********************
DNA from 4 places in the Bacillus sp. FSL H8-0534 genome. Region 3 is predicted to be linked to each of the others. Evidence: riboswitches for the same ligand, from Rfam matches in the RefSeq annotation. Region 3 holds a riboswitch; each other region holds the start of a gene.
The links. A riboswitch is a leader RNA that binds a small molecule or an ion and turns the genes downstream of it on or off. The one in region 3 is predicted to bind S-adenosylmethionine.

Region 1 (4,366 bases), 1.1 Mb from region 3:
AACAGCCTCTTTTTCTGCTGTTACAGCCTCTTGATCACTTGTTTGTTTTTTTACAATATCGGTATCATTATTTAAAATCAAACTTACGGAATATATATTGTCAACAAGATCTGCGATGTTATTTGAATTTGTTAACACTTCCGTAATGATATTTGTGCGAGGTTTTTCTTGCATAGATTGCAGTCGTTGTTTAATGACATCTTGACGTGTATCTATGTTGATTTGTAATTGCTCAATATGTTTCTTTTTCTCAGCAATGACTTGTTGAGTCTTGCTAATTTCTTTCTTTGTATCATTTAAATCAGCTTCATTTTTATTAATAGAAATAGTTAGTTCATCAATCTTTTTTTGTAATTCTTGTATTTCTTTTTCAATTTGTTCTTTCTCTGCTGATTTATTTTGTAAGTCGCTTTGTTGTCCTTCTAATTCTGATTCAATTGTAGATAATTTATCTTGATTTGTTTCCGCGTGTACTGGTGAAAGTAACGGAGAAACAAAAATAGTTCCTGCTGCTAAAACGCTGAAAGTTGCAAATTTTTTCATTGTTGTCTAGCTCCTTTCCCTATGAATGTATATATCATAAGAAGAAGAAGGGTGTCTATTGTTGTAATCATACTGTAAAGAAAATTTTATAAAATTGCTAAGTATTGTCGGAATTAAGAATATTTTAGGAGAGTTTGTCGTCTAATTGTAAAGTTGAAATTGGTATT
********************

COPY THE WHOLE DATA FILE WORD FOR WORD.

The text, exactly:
DNA from 4 places in the Bacillus sp. FSL H8-0534 genome. Region 3 is predicted to be linked to each of the others. Evidence: riboswitches for the same ligand, from Rfam matches in the RefSeq annotation. Region 3 holds a riboswitch; each other region holds the start of a gene.
The links. A riboswitch is a leader RNA that binds a small molecule or an ion and turns the genes downstream of it on or off. The one in region 3 is predicted to bind S-adenosylmethionine.

Region 1 (4,366 bases), 1.1 Mb from region 3:
AACAGCCTCTTTTTCTGCTGTTACAGCCTCTTGATCACTTGTTTGTTTTTTTACAATATCGGTATCATTATTTAAAATCAAACTTACGGAATATATATTGTCAACAAGATCTGCGATGTTATTTGAATTTGTTAACACTTCCGTAATGATATTTGTGCGAGGTTTTTCTTGCATAGATTGCAGTCGTTGTTTAATGACATCTTGACGTGTATCTATGTTGATTTGTAATTGCTCAATATGTTTCTTTTTCTCAGCAATGACTTGTTGAGTCTTGCTAATTTCTTTCTTTGTATCATTTAAATCAGCTTCATTTTTATTAATAGAAATAGTTAGTTCATCAATCTTTTTTTGTAATTCTTGTATTTCTTTTTCAATTTGTTCTTTCTCTGCTGATTTATTTTGTAAGTCGCTTTGTTGTCCTTCTAATTCTGATTCAATTGTAGATAATTTATCTTGATTTGTTTCCGCGTGTACTGGTGAAAGTAACGGAGAAACAAAAATAGTTCCTGCTGCTAAAACGCTGAAAGTTGCAAATTTTTTCATTGTTGTCTAGCTCCTTTCCCTATGAATGTATATATCATAAGAAGAAGAAGGGTGTCTATTGTTGTAATCATACTGTAAAGAAAATTTTATAAAATTGCTAAGTATTGTCGGAATTAAGAATATTTTAGGAGAGTTTGTCGTCTAATTGTAAAGTTGAAATTGGTATT